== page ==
Sunday, January 31, 2016

january: 1, 2, 3, 4 & 5

a productive month, spurred by the book challenge!  probably my best january so far.  this month i read:

gilead, by marilynne robinson (this was a re-read, done because i decided i wanted to read the two follow up books.  gilead is told as a letter written from an aging father to his young son.  i remembered loving this book, and at times when i was re-reading it i wasn't sure why.  at other times i could remember - the writing is so beautifully done, the characters and the setting so vividly described, the narrator so thoughtful.  i'm really looking forward to home, which tells the story of the ames family and the broughton family from another character's perspective.  in my book challenge, i'm counting gilead as "a book recommended by a family member" [thanks, uncle mark!].)

everything i never told you, by celeste ng (i bought this book this fall at our school's book fair, and i enjoyed reading it - the story of a multicultural family in the 1970s dealing with the loss of a child and what significance different characters take from the death.  i found this book really interesting - and more than anything, really sad.  it was a book i was eager to read when i got in bed at night, but not one where i stayed up past my bedtime reading justonemorechapter.  thank to willis for this recommendation! - in my book challenge, i'm counting everything i never told you as "a book with a blue cover.")

citizen: an american lyric, by claudia rankine (i'm counting this as "a book of poetry" even though it's not.  the back cover, at the top, where it tells you where to shelf it?  "poetry/essays."  it is 90% essays and 10% poetry but who cares, i'm counting it as poetry.  this is a book that one of our senior english teachers assigned to her students this fall, and no fewer than three of the kids i work with wrote about it or mentioned it in a college essay.  had to read it!  it's a perspective on race in america that was at times really thought-provoking, at times challenging.  this was not an uplifting perspective, but it's an important one and i'm glad i read it!)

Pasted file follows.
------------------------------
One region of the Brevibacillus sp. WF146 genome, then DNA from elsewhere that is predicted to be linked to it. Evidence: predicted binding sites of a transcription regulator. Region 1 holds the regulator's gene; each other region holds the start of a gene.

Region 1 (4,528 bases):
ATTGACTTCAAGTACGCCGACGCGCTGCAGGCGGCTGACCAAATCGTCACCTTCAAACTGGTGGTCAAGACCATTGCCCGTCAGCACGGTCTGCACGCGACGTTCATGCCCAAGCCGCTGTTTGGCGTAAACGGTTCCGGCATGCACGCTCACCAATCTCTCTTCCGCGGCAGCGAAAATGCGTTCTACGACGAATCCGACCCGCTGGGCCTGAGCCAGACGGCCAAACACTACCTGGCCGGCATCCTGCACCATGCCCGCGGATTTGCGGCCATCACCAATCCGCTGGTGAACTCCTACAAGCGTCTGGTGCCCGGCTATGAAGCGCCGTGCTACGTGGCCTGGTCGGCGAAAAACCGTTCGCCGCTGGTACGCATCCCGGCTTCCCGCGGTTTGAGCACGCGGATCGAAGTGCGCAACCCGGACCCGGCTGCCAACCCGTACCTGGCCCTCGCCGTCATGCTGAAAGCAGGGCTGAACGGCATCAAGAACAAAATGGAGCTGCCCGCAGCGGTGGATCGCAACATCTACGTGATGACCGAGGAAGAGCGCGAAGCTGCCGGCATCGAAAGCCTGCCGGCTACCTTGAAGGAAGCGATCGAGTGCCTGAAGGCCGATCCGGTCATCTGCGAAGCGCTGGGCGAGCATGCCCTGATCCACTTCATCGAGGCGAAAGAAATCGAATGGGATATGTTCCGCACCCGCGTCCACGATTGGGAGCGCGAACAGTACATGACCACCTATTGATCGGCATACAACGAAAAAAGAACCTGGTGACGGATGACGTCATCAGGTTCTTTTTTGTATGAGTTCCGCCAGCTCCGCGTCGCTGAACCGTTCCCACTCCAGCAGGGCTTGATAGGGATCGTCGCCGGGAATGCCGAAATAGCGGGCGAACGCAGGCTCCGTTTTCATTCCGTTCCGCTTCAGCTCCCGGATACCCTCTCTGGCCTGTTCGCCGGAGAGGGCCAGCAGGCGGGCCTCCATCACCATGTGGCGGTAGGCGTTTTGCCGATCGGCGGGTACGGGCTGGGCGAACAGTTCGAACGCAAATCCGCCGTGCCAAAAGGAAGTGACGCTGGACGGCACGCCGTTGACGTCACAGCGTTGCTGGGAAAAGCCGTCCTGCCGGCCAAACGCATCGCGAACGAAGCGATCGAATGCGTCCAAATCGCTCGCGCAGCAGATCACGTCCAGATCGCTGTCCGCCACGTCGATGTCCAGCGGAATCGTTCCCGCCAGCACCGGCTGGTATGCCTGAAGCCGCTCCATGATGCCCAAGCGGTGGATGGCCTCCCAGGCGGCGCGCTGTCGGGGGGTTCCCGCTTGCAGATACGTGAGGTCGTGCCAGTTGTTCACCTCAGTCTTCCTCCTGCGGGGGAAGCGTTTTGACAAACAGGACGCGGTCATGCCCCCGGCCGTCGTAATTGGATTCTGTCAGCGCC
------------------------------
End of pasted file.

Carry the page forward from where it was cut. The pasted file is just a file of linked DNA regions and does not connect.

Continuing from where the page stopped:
ready player one, by ernest cline (i'm counting this as my "romance set in the future" which tells you a little bit but not too much about this book.  this was our faculty book club pick this month, and i loved it!  i don't think i ever would have picked this book up on my own - futuristic homage to the 80s set inside a computer game? not normally my speed.  but it does what my favorite stories do, which is tell you the structure of the book at the beginning and then guide you through it.  in this case, the quest to find the "egg" hidden in the world.  thumbs up to this book!)

old school, by tobias wolff (i'm counting this as my "book from the library," and it's one i was compelled to read because we are considering it for our summer reading for the upper school kids this year.  i found it a little slow and the setting a bit foreign for our audience - an all-boys new england boarding school in the 1960s - though there are some great things to discuss that come out of it - what honesty is, among other things.  i won't be suggesting we read this, but it doesn't mean you shouldn't, if this kind of book is your thing!  faint praise, i fear.)

Tuesday, January 26, 2016

“For last year's words belong to last year's language. And next year's words await another voice. And to make an end is to make a beginning.”
—T.S. Eliot

Monday, January 25, 2016

well, i cried my way through this one: my wife and i are (both) pregnant.  beautiful!

Sunday, January 24, 2016

powerful feeling: when yoga class is hard, but you are doing 98% of it.  the girl next to you is struggling and finally picks up her mat and leaves.  it's not very yoga-like of you, but it makes you feel powerful and you work doubly hard for the rest of class.  yes!  strength!

Monday, January 11, 2016

"you like to think memory goes far back though remembering was never recommended.  forget all that, the world says.  the world's had a lot of practice.  no one should adhere to the facts that contribute to narrative, the facts that create lives.  to your mind, feelings are what create a person, something unwilling, something wild vandalizing whatever the skull holds.  those sensations form a someone.  the headaches begin then.  don't wear sunglasses in the house, the world says, though they soothe, soothe sight, soothe you."
--citizen: an american lyric, by claudia rankine, pg. 61

this visual of wearing sunglasses when you remember what has happened in the past, as though the past were too bright - hurt too much - to look at with your bare eyes - i love this image.  and i'm really liking this book, though it makes me uncomfortable, angry, frustrated.

Wednesday, January 6, 2016

what i'm listening to right now

"beautiful drug," by zac brown band:

Monday, January 4, 2016

day 4

i have conned two people at work into doing the bon appetit cleanse with me - yesssss.

i can't believe i'm saying this, but i like my oatmeal for breakfast.

the barley is not the end of the world.

i am eating reasonably sized portions.

i brought a hard boiled egg to work for my afternoon snack and it sat in the work fridge all ridiculous as only a single egg just sitting in a fridge can be and it was delish.

who am i.

it will all go (slightly) to hell on wednesday when i go to trivia and eat a veggie burger with french fries, but that's okay.  my biggest pet peeve of people on diets/eating plans/whatever is when they can't go out to eat with me because their plan doesn't allow it.  or if we have to go to some weird restaurant.  i don't plan on going crazy, but dinners at restaurants are allowed.  because i say so.